Have you worked the graveyard shift? Got any survival tips?
Despite several recent incidents of controllers suspected of sleeping on duty, they won’t be allowed to schedule naps into their work shifts to mitigate fatigue, AJC reporter Marcus Garner writes.
At the same time, new work rules have been designed to address the problem, Garner reports. One change: Controllers will get what officials called recuperative breaks, in which they will be allowed to step away from their work stations, stretch their legs, grab some coffee or get some fresh air.
Will that work?
Reports of sleeping controllers highlight an often ignored hazard: Workers on night shifts can have trouble concentrating and even staying awake, Associated Press writes.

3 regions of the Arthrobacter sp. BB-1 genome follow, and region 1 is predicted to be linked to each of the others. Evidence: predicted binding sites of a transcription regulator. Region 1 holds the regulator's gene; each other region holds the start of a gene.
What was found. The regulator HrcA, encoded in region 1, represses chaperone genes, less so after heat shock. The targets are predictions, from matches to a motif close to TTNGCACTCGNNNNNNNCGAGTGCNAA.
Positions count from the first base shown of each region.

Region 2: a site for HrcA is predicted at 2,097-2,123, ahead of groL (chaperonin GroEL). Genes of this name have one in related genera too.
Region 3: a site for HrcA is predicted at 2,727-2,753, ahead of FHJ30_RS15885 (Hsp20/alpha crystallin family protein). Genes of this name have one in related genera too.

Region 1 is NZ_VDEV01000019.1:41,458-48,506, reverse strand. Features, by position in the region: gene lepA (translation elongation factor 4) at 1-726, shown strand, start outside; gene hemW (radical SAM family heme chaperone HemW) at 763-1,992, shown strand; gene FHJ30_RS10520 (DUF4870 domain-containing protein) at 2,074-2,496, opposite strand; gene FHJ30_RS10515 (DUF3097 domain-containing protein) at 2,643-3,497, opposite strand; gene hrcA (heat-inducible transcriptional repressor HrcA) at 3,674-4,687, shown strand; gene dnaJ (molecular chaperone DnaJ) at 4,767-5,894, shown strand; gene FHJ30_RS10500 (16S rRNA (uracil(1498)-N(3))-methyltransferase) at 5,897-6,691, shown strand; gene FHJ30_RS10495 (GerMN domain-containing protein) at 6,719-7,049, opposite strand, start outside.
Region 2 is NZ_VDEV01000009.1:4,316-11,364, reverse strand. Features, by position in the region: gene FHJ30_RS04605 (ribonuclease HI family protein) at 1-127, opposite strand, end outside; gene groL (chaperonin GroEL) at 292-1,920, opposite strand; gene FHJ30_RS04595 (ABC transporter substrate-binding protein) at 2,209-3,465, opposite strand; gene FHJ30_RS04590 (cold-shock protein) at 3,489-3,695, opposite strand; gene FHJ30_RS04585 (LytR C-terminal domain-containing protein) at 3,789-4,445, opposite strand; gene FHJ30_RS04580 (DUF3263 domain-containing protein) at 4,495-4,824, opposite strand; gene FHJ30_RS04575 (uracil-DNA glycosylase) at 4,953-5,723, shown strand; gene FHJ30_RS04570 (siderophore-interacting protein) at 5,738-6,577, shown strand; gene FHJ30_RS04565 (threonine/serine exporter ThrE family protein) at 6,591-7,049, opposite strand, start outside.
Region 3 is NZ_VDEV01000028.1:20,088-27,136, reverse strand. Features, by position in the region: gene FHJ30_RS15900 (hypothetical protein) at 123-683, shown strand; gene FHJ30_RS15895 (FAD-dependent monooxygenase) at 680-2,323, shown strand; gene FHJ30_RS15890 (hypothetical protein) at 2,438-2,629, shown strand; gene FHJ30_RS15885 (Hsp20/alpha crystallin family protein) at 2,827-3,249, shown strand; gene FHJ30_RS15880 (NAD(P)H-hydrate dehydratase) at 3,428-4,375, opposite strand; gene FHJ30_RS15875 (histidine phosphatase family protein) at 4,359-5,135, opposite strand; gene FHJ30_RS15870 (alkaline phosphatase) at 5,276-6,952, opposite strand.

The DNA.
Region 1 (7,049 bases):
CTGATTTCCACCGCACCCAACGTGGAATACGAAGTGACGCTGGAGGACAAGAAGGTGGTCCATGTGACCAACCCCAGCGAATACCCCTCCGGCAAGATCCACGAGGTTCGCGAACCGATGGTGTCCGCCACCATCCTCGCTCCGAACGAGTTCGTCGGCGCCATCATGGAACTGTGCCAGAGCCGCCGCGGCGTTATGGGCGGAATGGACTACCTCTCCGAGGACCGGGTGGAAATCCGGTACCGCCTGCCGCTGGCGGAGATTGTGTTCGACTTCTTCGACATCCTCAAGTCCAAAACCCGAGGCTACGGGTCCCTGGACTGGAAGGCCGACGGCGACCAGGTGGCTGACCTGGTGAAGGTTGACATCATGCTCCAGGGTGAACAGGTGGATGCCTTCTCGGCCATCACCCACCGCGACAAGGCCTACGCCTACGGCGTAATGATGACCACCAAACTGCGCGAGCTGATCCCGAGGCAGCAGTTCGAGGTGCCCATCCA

“Government officials haven’t recognized that people routinely fall asleep at night when they’re doing shift work,” Dr. Charles Czeisler, chief of sleep medicine at Brigham and Women’s Hospital in Boston, told AP. Czeisler said studies show that 30 percent to 50 percent of night-shift workers report falling asleep at least once a week while on the job.
What do you think should be done? Would naps even work? One problem — it might take a long time for a controller or many other workers to unwind from high-stress jobs to reach restful sleep.
- Henry Unger, The Biz Beat
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